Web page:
A systematic review of safety issues and reporting quality of mesenchymal stem cell therapy in clinical research




Poster session 1 Wednesday: Evidence production and synthesis


Wednesday 13 September 2017 - 12:30 to 14:00


All authors in correct order:

Yim HW1, Jeong H1, Oh I1, Jeong S1
1 The Catholic University of Korea, Korea South
Presenting author and contact person

Presenting author:

Hyeon Woo Yim

Contact person:

Abstract text
Introduction: Mesenchymal stem cells (MSCs) are being applied in clinical trials of various conditions. Overall, MSC has been considered safe when its safety was evaluated based on MSC therapy research articles published thus far. It is difficult, however, to confirm from the published papers if it is considered safe due to not reporting adverse events (AEs) or systematically monitoring of them. Without any protocols for a long-term follow up planned beforehand, evaluating MSC safety based just on previously published studies may be inappropriate. Therefore we conducted a systematic review of clinical trials that examined the use MSCs to evaluate their safety.

Methods: MEDLINE, EMBASE, and the Cochrane Central Register of Controlled Trials were searched from inception to October 2016. The primary outcome long-term adverse events (AEs) were counted from the all published article including case reports. Compared to control, how many were AEs observed in MSC treatment group. Methodological qualities of Safety outcome reporting were evaluated using questions from the McHarm quality assessment scale for AEs. Outcome data were analysed by using R, and presented as the pooled incidence rates of AEs or Odds ratios and 95% confidence intervals.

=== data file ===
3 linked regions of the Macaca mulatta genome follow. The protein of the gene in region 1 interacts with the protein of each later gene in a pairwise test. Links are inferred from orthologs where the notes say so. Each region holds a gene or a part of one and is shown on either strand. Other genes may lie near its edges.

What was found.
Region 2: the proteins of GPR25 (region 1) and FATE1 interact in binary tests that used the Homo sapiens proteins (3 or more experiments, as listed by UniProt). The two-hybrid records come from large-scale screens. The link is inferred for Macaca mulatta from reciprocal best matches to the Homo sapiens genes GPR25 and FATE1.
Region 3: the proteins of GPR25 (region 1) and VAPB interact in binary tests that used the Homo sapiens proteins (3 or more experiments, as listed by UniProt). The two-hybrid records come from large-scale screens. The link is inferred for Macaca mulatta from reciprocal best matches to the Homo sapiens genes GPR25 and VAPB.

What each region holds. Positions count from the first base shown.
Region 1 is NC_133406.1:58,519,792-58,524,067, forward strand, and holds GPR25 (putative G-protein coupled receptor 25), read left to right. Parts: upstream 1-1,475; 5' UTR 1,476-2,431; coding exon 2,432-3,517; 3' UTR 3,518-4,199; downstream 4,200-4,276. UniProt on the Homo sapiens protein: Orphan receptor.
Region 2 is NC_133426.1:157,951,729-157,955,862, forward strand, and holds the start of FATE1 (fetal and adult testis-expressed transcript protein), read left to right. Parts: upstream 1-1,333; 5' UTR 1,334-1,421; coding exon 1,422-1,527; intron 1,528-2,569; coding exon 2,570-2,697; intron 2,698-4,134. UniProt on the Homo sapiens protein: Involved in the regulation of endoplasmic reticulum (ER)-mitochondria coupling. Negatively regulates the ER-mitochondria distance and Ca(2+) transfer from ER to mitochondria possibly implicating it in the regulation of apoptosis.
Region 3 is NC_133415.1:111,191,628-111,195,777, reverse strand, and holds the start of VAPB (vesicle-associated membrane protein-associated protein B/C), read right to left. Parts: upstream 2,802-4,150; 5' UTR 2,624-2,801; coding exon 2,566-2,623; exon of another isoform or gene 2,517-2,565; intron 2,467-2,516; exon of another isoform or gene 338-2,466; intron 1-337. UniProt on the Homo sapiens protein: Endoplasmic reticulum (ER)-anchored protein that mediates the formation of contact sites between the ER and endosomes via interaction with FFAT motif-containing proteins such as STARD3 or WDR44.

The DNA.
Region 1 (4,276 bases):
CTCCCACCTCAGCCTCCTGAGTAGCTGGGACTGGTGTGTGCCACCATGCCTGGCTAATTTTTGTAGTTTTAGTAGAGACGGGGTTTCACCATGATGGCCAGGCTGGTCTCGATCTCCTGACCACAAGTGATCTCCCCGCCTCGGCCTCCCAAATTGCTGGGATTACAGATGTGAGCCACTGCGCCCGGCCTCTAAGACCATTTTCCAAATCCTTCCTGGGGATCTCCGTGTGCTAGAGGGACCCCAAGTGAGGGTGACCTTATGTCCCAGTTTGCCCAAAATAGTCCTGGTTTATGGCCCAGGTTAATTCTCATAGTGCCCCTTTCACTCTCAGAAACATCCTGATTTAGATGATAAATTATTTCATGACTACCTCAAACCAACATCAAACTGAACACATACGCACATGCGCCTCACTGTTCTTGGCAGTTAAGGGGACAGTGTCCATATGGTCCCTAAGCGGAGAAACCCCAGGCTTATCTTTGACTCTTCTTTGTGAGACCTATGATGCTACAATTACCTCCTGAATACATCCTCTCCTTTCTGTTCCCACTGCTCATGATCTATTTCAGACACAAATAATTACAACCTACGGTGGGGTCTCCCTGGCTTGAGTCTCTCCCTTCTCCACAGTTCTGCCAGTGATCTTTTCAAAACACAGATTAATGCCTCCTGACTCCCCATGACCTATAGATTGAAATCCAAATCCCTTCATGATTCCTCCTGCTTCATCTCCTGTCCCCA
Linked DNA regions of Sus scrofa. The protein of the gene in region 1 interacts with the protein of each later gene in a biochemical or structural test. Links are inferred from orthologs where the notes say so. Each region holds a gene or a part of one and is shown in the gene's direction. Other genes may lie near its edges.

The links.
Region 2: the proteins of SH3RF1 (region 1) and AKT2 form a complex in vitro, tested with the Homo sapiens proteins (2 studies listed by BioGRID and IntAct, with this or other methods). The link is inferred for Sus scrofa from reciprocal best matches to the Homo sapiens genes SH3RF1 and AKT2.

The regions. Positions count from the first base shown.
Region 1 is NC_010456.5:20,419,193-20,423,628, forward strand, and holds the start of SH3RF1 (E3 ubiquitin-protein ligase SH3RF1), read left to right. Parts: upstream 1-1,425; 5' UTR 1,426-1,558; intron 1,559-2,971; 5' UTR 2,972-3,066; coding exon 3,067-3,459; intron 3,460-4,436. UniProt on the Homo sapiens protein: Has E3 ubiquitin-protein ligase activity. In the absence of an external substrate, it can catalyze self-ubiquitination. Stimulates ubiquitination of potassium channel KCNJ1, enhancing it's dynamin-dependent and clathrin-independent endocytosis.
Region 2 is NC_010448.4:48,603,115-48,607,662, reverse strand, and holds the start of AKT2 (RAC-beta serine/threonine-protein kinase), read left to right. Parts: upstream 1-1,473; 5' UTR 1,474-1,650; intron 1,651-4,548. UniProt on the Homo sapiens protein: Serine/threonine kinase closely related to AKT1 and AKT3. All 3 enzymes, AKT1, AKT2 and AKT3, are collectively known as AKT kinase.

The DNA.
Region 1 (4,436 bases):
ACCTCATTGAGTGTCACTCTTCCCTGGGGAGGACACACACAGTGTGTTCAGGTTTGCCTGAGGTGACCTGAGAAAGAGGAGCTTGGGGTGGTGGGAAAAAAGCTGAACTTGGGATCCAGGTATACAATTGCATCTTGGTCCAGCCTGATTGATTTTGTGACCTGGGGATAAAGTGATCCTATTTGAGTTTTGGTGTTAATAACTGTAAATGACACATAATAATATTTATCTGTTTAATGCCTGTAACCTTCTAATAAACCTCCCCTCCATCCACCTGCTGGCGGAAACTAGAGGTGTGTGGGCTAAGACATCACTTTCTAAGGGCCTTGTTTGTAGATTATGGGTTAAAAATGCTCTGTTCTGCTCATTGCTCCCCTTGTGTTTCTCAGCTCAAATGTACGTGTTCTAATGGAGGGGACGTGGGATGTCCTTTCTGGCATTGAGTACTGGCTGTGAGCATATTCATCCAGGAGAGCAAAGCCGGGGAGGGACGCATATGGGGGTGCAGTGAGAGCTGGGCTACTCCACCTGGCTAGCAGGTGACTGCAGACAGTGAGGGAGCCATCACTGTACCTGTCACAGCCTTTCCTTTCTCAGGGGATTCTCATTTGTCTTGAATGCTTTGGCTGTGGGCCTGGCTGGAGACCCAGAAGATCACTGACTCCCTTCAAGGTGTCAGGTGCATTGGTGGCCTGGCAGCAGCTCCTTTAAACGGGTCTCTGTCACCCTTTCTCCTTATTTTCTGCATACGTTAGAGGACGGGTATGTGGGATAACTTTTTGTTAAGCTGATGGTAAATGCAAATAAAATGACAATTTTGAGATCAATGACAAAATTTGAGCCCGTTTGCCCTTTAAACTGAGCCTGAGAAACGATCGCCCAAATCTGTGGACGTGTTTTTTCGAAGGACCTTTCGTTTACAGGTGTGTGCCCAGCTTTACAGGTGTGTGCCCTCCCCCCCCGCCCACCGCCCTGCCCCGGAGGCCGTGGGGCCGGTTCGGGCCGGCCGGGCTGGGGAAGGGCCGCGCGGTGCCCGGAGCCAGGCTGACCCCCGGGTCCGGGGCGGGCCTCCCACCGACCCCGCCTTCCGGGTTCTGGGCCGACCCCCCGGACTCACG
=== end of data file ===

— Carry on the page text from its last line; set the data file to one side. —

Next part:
Results: Of 299 studies, 6 studies were reported tumour occurrence including benign mass, calcification, and ectopic tissues after MSC treatment. Of 299, 136 were controlled studies. Compared to control, MSC treatment more occur infection (OR=2.02, 95%CI: 1.61 to 2.53). Over 50% studies neither reported nor mentioned whether AEs occurred or not. Based on the Mcharm assessment, the majority of the studies did not report AEs appropriately.

Conclusion: Based on the current systematic review, MSC therapy appears to be safe. However, further MSC of safety must be explored through clinical studies based on the research design that allows for not only systematically monitoring its safety but also reporting whether it occurs or not to establish the appropriate safety profile of MSCs.

This research was supported by a grant (10172MFDS993) from Ministry of Food & Drug Safety in 2014